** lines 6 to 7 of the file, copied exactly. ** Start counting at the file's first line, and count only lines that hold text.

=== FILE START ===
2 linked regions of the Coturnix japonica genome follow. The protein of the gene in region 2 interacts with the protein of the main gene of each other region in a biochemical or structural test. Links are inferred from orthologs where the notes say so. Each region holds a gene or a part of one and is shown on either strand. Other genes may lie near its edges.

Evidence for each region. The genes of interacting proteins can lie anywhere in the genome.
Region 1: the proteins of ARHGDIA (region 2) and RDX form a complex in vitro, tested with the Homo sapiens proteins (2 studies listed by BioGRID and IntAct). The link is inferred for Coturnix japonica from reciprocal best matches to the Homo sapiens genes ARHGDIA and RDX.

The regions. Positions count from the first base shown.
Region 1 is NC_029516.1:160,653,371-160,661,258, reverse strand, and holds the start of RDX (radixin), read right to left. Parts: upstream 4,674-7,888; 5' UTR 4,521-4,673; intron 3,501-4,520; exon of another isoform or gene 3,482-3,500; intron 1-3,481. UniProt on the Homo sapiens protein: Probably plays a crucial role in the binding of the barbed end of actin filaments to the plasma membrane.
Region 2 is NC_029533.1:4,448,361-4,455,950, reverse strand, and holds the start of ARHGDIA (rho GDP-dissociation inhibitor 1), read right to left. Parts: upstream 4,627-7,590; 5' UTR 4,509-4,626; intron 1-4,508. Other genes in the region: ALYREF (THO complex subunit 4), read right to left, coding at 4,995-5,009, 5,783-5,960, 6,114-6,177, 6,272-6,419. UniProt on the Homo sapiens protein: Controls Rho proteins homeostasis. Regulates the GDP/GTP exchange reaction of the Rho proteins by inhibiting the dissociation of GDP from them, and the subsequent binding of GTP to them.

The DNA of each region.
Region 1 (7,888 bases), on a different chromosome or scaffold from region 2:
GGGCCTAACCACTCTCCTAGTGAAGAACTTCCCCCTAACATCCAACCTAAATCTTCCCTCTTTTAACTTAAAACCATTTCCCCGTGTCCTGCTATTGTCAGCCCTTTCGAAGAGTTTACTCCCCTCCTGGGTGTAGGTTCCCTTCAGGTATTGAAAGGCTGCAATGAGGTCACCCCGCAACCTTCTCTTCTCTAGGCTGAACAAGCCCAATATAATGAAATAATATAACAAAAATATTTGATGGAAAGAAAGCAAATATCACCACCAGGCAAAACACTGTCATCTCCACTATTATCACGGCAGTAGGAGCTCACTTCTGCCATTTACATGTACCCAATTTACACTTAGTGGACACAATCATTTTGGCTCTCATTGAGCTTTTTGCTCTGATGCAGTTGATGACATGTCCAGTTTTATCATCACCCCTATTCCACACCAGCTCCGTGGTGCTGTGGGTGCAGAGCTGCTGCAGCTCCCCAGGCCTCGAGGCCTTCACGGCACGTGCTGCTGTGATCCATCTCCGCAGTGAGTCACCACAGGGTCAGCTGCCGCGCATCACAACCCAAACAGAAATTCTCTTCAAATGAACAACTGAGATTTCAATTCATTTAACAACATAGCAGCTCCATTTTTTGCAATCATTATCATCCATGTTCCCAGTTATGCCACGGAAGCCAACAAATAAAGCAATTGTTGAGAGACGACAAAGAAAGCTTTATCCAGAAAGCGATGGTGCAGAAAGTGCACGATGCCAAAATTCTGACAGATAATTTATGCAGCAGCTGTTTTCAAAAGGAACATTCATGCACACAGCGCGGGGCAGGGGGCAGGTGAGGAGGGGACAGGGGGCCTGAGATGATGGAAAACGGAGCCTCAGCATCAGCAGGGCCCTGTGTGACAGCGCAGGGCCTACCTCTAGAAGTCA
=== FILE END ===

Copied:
Region 2 is NC_029533.1:4,448,361-4,455,950, reverse strand, and holds the start of ARHGDIA (rho GDP-dissociation inhibitor 1), read right to left. Parts: upstream 4,627-7,590; 5' UTR 4,509-4,626; intron 1-4,508. Other genes in the region: ALYREF (THO complex subunit 4), read right to left, coding at 4,995-5,009, 5,783-5,960, 6,114-6,177, 6,272-6,419. UniProt on the Homo sapiens protein: Controls Rho proteins homeostasis. Regulates the GDP/GTP exchange reaction of the Rho proteins by inhibiting the dissociation of GDP from them, and the subsequent binding of GTP to them.

The DNA of each region.